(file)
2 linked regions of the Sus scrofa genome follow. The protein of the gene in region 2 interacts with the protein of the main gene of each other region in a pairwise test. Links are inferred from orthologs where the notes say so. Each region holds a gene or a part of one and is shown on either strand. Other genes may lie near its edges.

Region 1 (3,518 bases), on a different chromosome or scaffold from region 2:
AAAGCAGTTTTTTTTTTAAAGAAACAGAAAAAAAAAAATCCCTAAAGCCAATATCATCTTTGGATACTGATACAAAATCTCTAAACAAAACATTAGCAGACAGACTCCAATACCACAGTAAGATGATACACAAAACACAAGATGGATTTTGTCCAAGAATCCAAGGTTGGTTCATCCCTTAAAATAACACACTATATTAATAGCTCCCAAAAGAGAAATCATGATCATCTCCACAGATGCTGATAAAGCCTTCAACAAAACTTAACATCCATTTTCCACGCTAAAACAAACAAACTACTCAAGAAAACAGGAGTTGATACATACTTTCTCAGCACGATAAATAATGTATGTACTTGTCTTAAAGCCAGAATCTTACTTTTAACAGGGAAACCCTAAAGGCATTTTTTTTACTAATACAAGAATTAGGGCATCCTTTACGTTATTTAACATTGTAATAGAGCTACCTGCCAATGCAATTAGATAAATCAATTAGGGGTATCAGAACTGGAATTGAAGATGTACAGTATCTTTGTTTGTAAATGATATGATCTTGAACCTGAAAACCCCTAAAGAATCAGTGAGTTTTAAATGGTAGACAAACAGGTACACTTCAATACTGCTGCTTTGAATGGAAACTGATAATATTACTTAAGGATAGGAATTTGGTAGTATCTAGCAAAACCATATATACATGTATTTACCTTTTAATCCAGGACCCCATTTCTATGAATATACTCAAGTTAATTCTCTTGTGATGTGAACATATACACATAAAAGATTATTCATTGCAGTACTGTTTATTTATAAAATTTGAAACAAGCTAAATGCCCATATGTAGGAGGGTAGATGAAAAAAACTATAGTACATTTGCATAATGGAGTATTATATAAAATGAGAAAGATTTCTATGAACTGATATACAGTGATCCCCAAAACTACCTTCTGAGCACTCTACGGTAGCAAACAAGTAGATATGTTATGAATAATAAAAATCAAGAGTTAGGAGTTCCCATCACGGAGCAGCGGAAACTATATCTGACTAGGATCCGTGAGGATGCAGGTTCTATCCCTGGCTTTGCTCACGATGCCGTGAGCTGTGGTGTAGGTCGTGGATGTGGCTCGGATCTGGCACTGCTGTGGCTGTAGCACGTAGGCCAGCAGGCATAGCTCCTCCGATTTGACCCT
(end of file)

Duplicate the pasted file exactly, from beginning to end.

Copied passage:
2 linked regions of the Sus scrofa genome follow. The protein of the gene in region 2 interacts with the protein of the main gene of each other region in a pairwise test. Links are inferred from orthologs where the notes say so. Each region holds a gene or a part of one and is shown on either strand. Other genes may lie near its edges.

Region 1 (3,518 bases), on a different chromosome or scaffold from region 2:
AAAGCAGTTTTTTTTTTAAAGAAACAGAAAAAAAAAAATCCCTAAAGCCAATATCATCTTTGGATACTGATACAAAATCTCTAAACAAAACATTAGCAGACAGACTCCAATACCACAGTAAGATGATACACAAAACACAAGATGGATTTTGTCCAAGAATCCAAGGTTGGTTCATCCCTTAAAATAACACACTATATTAATAGCTCCCAAAAGAGAAATCATGATCATCTCCACAGATGCTGATAAAGCCTTCAACAAAACTTAACATCCATTTTCCACGCTAAAACAAACAAACTACTCAAGAAAACAGGAGTTGATACATACTTTCTCAGCACGATAAATAATGTATGTACTTGTCTTAAAGCCAGAATCTTACTTTTAACAGGGAAACCCTAAAGGCATTTTTTTTACTAATACAAGAATTAGGGCATCCTTTACGTTATTTAACATTGTAATAGAGCTACCTGCCAATGCAATTAGATAAATCAATTAGGGGTATCAGAACTGGAATTGAAGATGTACAGTATCTTTGTTTGTAAATGATATGATCTTGAACCTGAAAACCCCTAAAGAATCAGTGAGTTTTAAATGGTAGACAAACAGGTACACTTCAATACTGCTGCTTTGAATGGAAACTGATAATATTACTTAAGGATAGGAATTTGGTAGTATCTAGCAAAACCATATATACATGTATTTACCTTTTAATCCAGGACCCCATTTCTATGAATATACTCAAGTTAATTCTCTTGTGATGTGAACATATACACATAAAAGATTATTCATTGCAGTACTGTTTATTTATAAAATTTGAAACAAGCTAAATGCCCATATGTAGGAGGGTAGATGAAAAAAACTATAGTACATTTGCATAATGGAGTATTATATAAAATGAGAAAGATTTCTATGAACTGATATACAGTGATCCCCAAAACTACCTTCTGAGCACTCTACGGTAGCAAACAAGTAGATATGTTATGAATAATAAAAATCAAGAGTTAGGAGTTCCCATCACGGAGCAGCGGAAACTATATCTGACTAGGATCCGTGAGGATGCAGGTTCTATCCCTGGCTTTGCTCACGATGCCGTGAGCTGTGGTGTAGGTCGTGGATGTGGCTCGGATCTGGCACTGCTGTGGCTGTAGCACGTAGGCCAGCAGGCATAGCTCCTCCGATTTGACCCT